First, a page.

Unpopular opinion: healthcare in Taiwan is very bad

Yes and no.

OToneH they did try and kill me, but OTotherH I didn’t have to wait for a year for them to try and kill me, like I would have had to in The Yook.

Re Taiwanese doctors perhaps not being model spouses, since I have no ambition to marry one (though my rheumatologist seems a nice girl), I’m not much bothered.

Re the nerdy guys in the fancy nightclub, having asked myself twice why that might be, as directed, I’d guess

(a) Because Taiwan is a centre for the semiconductor production industry.
(b) Because Taiwan is a centre for the semiconductor production industry.

Ask me another.

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Yup. But the doctors encourage that by catering to unrealistic customer expectations.

Taiwanese GF nagged me to go to GP on a recent UK visit due to persistent cough we both had, because she wanted “medicine”. Told her there was no practical treatment for viruses, and NHS isn’t the pharmacopia she’s used to, and so it prooved.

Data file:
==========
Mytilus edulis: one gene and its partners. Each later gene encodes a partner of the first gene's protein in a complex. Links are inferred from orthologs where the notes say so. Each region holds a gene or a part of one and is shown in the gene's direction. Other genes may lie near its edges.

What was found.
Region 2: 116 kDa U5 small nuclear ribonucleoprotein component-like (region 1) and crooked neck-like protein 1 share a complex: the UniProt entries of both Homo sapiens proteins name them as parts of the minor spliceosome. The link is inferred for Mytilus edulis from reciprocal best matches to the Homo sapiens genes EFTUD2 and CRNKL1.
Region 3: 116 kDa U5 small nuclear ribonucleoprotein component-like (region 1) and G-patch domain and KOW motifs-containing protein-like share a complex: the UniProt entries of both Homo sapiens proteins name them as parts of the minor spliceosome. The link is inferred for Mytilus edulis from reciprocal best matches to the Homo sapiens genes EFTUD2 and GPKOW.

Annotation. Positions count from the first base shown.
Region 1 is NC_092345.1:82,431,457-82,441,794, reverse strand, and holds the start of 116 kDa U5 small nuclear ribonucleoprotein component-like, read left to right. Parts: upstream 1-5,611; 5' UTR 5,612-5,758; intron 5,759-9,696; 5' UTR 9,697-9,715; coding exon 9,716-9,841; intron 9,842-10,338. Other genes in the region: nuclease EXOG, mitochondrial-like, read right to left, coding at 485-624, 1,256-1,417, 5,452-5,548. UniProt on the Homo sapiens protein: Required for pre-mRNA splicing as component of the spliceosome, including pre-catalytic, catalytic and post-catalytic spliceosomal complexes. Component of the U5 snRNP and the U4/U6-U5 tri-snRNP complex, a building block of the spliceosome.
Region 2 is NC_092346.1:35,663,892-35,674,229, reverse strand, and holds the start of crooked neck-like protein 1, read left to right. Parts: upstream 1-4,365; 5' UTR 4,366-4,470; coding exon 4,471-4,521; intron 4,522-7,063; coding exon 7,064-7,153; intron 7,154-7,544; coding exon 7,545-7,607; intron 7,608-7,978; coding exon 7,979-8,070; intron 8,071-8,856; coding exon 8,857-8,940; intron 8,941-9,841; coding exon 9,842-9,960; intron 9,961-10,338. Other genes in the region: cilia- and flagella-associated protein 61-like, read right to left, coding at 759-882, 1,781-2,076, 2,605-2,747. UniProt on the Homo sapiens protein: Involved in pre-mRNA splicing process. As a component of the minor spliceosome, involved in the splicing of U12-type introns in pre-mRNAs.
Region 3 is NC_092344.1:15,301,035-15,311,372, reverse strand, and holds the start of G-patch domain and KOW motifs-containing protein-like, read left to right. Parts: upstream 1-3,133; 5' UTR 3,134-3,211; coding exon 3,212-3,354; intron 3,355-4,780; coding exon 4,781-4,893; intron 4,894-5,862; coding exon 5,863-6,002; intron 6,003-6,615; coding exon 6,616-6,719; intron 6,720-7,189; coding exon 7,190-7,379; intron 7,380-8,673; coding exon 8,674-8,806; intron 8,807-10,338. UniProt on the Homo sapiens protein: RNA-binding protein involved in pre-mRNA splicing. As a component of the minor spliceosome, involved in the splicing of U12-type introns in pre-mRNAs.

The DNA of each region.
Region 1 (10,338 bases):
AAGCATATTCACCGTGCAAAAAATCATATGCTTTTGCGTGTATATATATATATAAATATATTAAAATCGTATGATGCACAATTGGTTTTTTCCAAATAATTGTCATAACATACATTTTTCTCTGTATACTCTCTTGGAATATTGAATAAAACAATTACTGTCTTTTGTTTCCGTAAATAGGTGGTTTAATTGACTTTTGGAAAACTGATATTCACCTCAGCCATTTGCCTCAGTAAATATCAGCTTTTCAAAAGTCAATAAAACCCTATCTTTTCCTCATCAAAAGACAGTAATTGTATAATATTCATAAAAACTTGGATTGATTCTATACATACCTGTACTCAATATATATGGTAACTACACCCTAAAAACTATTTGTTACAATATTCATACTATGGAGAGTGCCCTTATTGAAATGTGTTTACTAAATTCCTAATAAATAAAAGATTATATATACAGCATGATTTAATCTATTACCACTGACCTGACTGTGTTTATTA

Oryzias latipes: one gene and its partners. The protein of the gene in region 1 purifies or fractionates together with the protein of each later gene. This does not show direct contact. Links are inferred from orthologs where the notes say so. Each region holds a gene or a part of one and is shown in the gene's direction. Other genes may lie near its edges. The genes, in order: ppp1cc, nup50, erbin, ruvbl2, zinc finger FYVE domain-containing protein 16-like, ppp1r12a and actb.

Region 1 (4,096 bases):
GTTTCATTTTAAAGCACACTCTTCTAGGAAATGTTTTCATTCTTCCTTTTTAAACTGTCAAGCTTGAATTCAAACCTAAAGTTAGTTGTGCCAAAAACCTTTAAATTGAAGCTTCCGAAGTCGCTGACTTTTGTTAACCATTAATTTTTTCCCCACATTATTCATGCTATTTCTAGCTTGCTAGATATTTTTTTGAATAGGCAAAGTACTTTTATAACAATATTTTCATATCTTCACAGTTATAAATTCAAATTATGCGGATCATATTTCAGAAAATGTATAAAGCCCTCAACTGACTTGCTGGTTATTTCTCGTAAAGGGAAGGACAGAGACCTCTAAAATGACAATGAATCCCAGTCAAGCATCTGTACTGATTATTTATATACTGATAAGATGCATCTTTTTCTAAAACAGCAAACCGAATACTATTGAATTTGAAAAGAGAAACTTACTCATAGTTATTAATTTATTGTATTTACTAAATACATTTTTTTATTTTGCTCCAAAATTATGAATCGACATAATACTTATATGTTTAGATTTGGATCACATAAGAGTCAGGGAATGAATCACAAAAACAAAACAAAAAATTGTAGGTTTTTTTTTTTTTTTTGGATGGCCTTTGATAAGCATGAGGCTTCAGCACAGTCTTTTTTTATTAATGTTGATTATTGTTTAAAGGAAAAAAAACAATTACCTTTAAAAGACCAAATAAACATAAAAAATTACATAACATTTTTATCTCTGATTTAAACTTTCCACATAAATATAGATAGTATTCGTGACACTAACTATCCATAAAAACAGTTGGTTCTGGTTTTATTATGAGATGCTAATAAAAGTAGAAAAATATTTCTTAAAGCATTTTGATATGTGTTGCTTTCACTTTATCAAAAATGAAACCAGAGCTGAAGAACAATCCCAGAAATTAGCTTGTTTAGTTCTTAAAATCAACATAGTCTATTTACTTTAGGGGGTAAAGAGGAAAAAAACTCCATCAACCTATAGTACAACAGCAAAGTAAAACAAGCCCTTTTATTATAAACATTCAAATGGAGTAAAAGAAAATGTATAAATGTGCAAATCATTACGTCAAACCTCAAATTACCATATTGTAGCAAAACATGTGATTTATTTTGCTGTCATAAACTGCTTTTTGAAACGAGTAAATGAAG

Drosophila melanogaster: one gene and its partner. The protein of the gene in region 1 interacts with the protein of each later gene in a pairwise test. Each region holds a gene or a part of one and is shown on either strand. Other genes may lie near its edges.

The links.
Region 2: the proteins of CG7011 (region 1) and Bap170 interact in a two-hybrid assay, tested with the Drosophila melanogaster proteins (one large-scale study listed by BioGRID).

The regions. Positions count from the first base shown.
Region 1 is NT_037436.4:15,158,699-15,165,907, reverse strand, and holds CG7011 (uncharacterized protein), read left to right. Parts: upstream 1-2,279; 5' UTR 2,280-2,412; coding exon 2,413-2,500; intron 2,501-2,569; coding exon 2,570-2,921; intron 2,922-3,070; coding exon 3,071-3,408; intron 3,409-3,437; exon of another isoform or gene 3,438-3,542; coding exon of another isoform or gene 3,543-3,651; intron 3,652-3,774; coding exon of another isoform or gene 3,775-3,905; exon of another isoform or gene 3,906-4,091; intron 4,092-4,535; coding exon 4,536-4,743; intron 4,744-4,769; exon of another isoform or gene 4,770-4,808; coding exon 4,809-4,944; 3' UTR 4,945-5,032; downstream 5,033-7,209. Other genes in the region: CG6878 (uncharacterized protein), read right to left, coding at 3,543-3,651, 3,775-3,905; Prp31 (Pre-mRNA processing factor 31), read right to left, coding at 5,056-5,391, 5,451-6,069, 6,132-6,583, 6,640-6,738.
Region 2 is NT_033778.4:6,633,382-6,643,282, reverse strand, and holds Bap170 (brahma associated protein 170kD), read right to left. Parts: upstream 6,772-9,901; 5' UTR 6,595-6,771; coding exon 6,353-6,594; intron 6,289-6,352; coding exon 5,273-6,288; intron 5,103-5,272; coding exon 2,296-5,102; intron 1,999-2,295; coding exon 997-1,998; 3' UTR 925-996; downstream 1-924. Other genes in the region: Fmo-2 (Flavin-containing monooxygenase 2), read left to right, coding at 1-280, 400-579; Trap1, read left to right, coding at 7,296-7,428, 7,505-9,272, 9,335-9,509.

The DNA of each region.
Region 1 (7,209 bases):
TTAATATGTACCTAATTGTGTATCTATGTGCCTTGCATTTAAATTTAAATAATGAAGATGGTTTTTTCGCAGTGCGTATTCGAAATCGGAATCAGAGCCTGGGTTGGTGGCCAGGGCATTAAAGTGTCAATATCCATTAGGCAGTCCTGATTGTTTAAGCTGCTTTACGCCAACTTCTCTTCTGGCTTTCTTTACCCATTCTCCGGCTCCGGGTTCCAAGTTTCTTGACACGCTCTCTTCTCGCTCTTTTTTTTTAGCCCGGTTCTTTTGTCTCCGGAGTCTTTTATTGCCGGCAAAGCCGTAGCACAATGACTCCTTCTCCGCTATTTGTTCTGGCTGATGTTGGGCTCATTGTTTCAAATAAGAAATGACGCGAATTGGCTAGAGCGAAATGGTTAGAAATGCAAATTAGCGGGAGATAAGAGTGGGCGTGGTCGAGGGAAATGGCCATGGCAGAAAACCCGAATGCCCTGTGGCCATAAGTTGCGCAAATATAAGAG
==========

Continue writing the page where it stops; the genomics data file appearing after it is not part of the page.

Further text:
Visit to a Taiwan clinic would have yielded a variety pack of symptomatic treatments in individual multicoloured tissue paper wrappings, including some of mysterious and very doubtful efficacy, and some dangerously short courses of antibiotics.


Not in all countries. In my home country you only need to be smart. Medical school costs are the same as any other faculty, there are also scholarships and sponsored programs (e.g. be a military doctor, the army pays for med school, and you sign a contract to serve as a doctor for 7 or 8 years).


I think this is one of the things that are wrong in the system. clinics and hospitals make money on prescriptions (not just on the visit fee), hence they have an incentive to prescribe medicine. I agree with you that back home a doc would probably tell you to rest and drink plenty of tea for a couple of days, but here you get at least 3 different kinds of medicines. someone also told me its a cultural thing (giving the patient a feeling that their visit to the doctor was worthwhile, and they ddnt leave empty handed)


I think that most Taiwanese have no idea about their ailment, and just want the doctor to give them a bag of pills as placebo. The doctors speak to you like you’re a child, too.
Doc: How many times do you poo-poo every day?
Me: Um, usually once.
Doc: What color is your wee-wee?
Me: Yellow, I guess.
Doc: Do you drink alcohol?
Me: Yeah.
Doc: Tut-tut. That’s bad for you. Do you smoke?
Me: Sure.
Doc: No-no. Don’t smoke. It’s bad for you. Do you have Taiwan girlfriend?